Portraits of Land and Sea

By AMY SANDE-FRIEDMAN

There is a long history of artists going out into the natural 
world to portray its beauty and learn its secrets. Among the most well known are artists like Claude Monet, who painted from his Giverny garden in France, depicting the shifting light and seasonal changes, and naturalists like James Audubon, who created detailed illustrations of American birds that are valued both as works of art and as scientific documents. Today, there is a revived en plein air trend among artists who make novel use of natural elements. Three artists working in this mode are Peter Matthews and the collaborative team formed by Paul Bartow and Richard Metzgar. By utilizing ocean water and the movement of trees, respectively, these artists relinquish control of their compositions to environmental processes, allowing nature to become not only the subject of their work but also the agent of its production.

Matthews pens each of his drawings while standing waist-deep in the Atlantic or Pacific Ocean. He faces the horizon, maintaining his post for as long as fourteen hours, with his drawing paper nailed or stapled to plywood that floats on the water’s surface. It might not be surprising to learn that Matthews is a surfer and that his process was inspired by the hours he spent on his bodyboard, waiting for waves, while living in coastal Mexico between 2005 and 2008. The pieces shown here were created during a series of submersions in the Atlantic Ocean off the coast of England in 2010.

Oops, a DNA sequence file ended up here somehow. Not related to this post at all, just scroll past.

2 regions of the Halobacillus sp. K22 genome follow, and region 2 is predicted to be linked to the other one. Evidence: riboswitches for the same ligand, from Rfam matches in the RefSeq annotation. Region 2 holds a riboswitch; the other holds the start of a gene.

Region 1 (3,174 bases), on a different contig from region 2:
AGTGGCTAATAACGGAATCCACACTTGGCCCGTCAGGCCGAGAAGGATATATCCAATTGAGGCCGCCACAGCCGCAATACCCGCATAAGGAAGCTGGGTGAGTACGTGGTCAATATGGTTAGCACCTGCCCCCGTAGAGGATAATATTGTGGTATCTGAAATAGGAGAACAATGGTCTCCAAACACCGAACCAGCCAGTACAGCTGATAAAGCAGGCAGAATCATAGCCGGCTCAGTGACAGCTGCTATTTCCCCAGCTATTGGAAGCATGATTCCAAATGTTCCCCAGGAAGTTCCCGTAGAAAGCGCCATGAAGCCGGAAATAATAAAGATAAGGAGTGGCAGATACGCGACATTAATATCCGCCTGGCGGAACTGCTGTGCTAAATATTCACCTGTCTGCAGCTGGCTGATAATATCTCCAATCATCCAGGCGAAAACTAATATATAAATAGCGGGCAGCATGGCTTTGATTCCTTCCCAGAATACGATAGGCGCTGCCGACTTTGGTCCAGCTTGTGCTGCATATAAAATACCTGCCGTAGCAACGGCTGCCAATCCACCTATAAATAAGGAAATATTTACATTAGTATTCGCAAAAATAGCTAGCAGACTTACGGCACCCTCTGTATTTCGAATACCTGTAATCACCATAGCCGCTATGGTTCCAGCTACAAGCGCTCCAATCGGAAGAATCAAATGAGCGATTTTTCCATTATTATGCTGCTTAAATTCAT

Matthews maps the ever-changing world of ocean and sky with an idiosyncratic language of sometimes dense and overlapping lines, arrows, dots, and swirls, combined with words and numbers. These symbols represent the transient currents and winds, the activity of seabirds, and the movements of the sun and moon. The ocean plays a part in the creation of its own portrait when the rolling waves make Matthews’s pen lurch across or stab into the paper’s surface or when the water spins the board, changing the orientation of the image. In addition, the saturating ocean water blurs the pen lines, and rust stains grow around the nails that secure the paper to the board. Once the paper is dry, salty creases contour the page. Matthews sees the physical fusion of his materials and his subject as central to his work. His drawings are not a mimetic replication of what he sees; rather, they convey an experience of spiritual communion or dialogue with the ocean, made possible by intense and prolonged observation.

Like Matthews, Bartow and Metzgar aim, in the pieces shown here, to portray the transient and subtle changes of the natural world over time. From 2009 to 2011, as part of a larger artistic study of the botanical and geological environment at the deCordova Sculpture Park and Museum in Lincoln, Massachusetts, Bartow and Metzgar made a series of fifty Tree Drawings. 
To create these works, they suspended permanent markers on strings from tree branches over sheets of paper, allowing the trees to make marks on the pages. With the aid of these drawing prostheses, the trees were able to, in 
effect, record their own atmospheric experiences, during sessions of one 
to eight hours.

The forms created on the pages were subject to the speed and intensity of the wind and the strength and flexibility of the branches of various tree species. The compositions were also influenced more subtly by the effects of
atmospheric conditions, such as the intensity of sun exposure, the level